I loved the themes of found family, and sacrifice, and the writing itself was always lovely without ever being too flowery, or wordy. This one makes it into my top three books that I’ve read so far this year, and I can’t wait for everyone to get a chance to read it! I’d recommend it for fans of Romanov, Woven in Midnight, and Everless, plus anyone who loves unique magic, and found families.

Thank you so much, NetGalley, for the free ebook to review.

Book Review | The Elephant’s Girl

The Elephant’s Girls by Celesta Rimington is a whimsical, wonderful MG. I’m pre-ordering a copy for my ten-year-old elephant loving daughter.

Here’s a quick blurb about the book:

A magical adventure about a girl with a mysterious connection with the elephant who saved her life, for fans of Katherine Applegate and Jennifer Holm.

An elephant never forgets, but Lexington Willow can’t remember what happened before a tornado swept her away when she was a toddler. All she knows is that it landed her near an enclosure in a Nebraska zoo; and there an elephant named Nyah protected her from the storm. With no trace of her birth family, Lex grew up at the zoo with Nyah and her elephant family; her foster father, Roger; her best friend, Fisher; and the wind whispering in her ear.

Now that she’s twelve, Lex is finally old enough to help with the elephants. But during their first training session, Nyah sends her a telepathic image of the woods outside the zoo. Despite the wind’s protests, Lex decides to investigate Nyah’s message and gets wrapped up in an adventure involving ghosts, lost treasure, and a puzzle that might be the key to finding her family. As she hunts for answers, Lex must summon the courage to leave the secure borders of her zoo to discover who she really is–and why the tornado brought her here all those years ago.

I loved watching Lex grow as a character, and the elephant scenes were magical and beautiful. Lex’s relationship wit her foster father was heart-warming. And I love that she’s best friends with a boy her age at the zoo, that is resilient and evolving and doesn’t turn romantic. The bits with a ghost were capricious and fun, and not at all scary, which I enjoyed. All in all this was a delightful, magical adventure and I recommend it to anyone who enjoys uplifting, charming middle grade stories.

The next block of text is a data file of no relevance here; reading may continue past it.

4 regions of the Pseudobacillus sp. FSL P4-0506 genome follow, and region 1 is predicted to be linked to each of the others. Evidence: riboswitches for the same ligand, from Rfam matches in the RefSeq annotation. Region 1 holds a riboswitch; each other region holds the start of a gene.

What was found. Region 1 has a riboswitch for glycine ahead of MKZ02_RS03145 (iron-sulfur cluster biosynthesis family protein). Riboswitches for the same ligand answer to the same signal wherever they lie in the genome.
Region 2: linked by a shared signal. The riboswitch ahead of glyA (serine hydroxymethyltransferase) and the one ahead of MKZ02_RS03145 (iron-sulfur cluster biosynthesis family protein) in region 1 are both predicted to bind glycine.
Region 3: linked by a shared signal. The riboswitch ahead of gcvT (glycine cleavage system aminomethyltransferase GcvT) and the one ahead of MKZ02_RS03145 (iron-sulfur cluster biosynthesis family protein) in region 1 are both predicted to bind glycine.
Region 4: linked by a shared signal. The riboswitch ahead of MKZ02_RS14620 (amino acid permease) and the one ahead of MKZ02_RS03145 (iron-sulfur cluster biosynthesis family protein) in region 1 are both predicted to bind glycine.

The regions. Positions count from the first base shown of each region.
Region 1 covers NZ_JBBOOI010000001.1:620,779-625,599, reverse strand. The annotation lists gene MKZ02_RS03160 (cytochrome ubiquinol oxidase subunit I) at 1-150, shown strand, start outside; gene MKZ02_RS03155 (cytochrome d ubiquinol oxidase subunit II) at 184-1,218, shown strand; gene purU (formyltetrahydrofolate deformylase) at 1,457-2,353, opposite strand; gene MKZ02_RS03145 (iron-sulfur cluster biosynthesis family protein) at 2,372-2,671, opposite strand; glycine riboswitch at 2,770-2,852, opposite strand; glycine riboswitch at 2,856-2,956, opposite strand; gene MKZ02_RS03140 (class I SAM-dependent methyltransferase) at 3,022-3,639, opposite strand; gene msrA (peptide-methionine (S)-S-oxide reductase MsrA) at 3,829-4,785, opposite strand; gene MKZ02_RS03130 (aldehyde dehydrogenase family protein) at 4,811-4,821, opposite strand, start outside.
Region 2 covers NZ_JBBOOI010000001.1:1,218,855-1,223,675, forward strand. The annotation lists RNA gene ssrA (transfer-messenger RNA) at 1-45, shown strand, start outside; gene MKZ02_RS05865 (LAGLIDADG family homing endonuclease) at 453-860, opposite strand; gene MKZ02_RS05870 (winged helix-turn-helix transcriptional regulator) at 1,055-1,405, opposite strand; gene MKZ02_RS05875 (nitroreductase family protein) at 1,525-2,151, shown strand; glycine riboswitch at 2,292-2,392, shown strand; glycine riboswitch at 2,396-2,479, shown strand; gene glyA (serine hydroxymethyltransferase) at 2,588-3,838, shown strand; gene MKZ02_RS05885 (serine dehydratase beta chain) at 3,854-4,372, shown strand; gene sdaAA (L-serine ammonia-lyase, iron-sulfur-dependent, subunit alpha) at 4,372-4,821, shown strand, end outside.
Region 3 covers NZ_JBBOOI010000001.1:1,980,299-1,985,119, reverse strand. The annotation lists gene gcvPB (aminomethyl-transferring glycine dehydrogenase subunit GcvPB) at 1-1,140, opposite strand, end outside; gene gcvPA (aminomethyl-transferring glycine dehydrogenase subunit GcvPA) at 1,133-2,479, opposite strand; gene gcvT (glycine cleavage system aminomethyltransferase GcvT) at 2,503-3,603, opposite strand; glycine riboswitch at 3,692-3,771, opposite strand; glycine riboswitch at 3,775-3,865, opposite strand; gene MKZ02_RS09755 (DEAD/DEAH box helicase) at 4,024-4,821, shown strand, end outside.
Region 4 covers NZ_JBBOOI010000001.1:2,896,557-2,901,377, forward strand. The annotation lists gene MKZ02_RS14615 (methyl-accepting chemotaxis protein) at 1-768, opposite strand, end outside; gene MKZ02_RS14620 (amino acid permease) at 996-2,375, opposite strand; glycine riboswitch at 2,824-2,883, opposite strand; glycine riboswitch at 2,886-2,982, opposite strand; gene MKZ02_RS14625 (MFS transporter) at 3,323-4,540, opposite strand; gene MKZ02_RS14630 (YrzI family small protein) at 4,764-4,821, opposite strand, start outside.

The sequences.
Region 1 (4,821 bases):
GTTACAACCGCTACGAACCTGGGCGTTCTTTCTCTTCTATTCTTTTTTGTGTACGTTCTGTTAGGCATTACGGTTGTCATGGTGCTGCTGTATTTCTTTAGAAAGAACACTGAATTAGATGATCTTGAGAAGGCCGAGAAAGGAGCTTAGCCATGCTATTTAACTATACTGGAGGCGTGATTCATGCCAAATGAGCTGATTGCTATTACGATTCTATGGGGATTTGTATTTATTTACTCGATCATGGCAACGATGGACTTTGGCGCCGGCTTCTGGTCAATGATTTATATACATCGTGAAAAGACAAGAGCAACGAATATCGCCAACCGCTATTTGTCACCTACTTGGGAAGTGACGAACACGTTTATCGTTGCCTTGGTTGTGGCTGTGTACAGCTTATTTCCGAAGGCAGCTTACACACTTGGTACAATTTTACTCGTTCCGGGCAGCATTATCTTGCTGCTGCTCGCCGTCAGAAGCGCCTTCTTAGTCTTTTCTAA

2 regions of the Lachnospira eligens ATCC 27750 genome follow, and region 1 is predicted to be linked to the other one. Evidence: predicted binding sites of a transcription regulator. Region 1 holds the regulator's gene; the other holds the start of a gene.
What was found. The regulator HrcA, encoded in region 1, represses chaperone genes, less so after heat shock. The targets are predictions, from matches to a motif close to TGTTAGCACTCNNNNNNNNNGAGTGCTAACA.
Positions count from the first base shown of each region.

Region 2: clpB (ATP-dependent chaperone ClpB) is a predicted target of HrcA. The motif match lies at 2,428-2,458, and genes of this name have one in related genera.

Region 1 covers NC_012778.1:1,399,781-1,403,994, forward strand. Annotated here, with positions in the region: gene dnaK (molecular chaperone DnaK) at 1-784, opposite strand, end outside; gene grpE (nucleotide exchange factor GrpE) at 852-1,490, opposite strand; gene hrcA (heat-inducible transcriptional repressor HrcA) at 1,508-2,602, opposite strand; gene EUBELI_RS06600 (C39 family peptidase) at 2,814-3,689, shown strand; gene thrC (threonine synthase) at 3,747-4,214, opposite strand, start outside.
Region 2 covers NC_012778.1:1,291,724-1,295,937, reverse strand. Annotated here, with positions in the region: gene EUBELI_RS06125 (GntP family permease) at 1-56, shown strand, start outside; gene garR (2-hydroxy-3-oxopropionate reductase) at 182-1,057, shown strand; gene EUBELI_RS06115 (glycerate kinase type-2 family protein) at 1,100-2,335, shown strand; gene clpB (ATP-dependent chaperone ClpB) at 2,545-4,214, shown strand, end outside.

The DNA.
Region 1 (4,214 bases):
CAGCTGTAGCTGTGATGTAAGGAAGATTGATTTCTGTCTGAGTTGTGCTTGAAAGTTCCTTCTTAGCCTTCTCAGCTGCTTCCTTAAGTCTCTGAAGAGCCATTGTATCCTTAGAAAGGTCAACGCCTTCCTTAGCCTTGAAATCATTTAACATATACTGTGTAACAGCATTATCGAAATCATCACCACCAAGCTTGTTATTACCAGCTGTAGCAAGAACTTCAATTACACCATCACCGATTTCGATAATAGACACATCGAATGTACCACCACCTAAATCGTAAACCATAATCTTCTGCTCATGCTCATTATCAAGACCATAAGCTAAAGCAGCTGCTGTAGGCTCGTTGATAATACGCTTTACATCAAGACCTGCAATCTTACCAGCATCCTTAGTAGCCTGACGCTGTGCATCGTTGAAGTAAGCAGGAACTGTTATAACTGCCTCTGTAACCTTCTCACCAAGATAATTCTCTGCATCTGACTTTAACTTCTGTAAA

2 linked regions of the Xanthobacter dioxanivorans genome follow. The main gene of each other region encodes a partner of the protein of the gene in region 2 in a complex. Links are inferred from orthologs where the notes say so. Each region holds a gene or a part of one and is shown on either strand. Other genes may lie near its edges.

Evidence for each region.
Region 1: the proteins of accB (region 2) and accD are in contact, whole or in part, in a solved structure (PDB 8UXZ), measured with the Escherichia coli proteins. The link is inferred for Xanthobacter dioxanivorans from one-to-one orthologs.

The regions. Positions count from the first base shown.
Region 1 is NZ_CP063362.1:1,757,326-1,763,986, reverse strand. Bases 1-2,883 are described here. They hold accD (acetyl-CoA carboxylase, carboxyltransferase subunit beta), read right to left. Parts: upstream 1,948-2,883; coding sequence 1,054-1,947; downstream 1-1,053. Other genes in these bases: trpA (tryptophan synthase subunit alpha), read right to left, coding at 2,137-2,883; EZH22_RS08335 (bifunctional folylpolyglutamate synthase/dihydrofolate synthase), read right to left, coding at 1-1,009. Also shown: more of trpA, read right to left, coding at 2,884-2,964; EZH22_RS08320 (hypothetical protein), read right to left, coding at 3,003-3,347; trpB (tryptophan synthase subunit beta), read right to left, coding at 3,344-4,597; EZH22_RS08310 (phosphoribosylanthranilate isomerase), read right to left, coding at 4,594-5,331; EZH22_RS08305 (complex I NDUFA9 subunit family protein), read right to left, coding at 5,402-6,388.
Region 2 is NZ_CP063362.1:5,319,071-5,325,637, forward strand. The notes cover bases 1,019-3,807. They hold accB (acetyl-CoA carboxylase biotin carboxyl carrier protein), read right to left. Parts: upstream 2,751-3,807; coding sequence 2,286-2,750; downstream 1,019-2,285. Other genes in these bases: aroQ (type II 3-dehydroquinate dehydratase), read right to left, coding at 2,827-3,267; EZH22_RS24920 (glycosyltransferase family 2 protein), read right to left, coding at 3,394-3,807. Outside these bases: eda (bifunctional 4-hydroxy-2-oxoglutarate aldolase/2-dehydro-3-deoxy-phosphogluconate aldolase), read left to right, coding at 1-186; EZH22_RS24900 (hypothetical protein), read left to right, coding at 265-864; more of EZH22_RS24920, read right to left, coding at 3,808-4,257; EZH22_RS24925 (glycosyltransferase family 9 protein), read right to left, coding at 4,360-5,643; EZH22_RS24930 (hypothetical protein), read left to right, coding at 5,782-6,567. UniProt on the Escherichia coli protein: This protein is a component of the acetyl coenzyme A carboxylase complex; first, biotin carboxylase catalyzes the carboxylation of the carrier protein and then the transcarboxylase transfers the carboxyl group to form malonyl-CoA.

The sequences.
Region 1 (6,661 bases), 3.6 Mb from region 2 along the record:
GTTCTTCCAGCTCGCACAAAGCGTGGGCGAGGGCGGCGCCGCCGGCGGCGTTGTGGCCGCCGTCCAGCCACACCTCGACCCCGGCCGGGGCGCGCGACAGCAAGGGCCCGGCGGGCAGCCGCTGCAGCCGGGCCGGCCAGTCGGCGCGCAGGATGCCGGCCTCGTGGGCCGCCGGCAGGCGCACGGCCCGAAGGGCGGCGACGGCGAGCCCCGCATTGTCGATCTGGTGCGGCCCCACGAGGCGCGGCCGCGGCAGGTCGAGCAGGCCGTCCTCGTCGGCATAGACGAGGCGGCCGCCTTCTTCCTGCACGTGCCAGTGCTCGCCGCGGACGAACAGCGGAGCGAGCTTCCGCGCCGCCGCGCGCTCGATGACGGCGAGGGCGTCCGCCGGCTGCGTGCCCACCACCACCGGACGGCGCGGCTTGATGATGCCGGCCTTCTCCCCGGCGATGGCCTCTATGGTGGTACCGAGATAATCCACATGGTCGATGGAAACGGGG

What Would You Wish For? | Book Review

Thank you Zonderkidz for a free copy of  What Would You Wish For?  by David Sable and illustrated by Emma Yarlett.

This whimsical, colorful book helps to encourage kids to live for something bigger than their own happiness. As the book begins, the book offers ideas of different wishes you could make, but it’s easy to see that where one child is happy because they got something fun for themselves like a huge pile of presents, their friends are left out and sad. My three-year-old was following along just having fun hearing the different wishes, but on the very last page before it switched from wishes that only benefit yourself, she noticed that the other kids were sad. After that if offers ideas of things you could wish for that would be good for everyone, and then everyone was happy, and that made my three-year-old happy, too.

It’s a cute, fun picture book that my kids enjoyed quite a bit.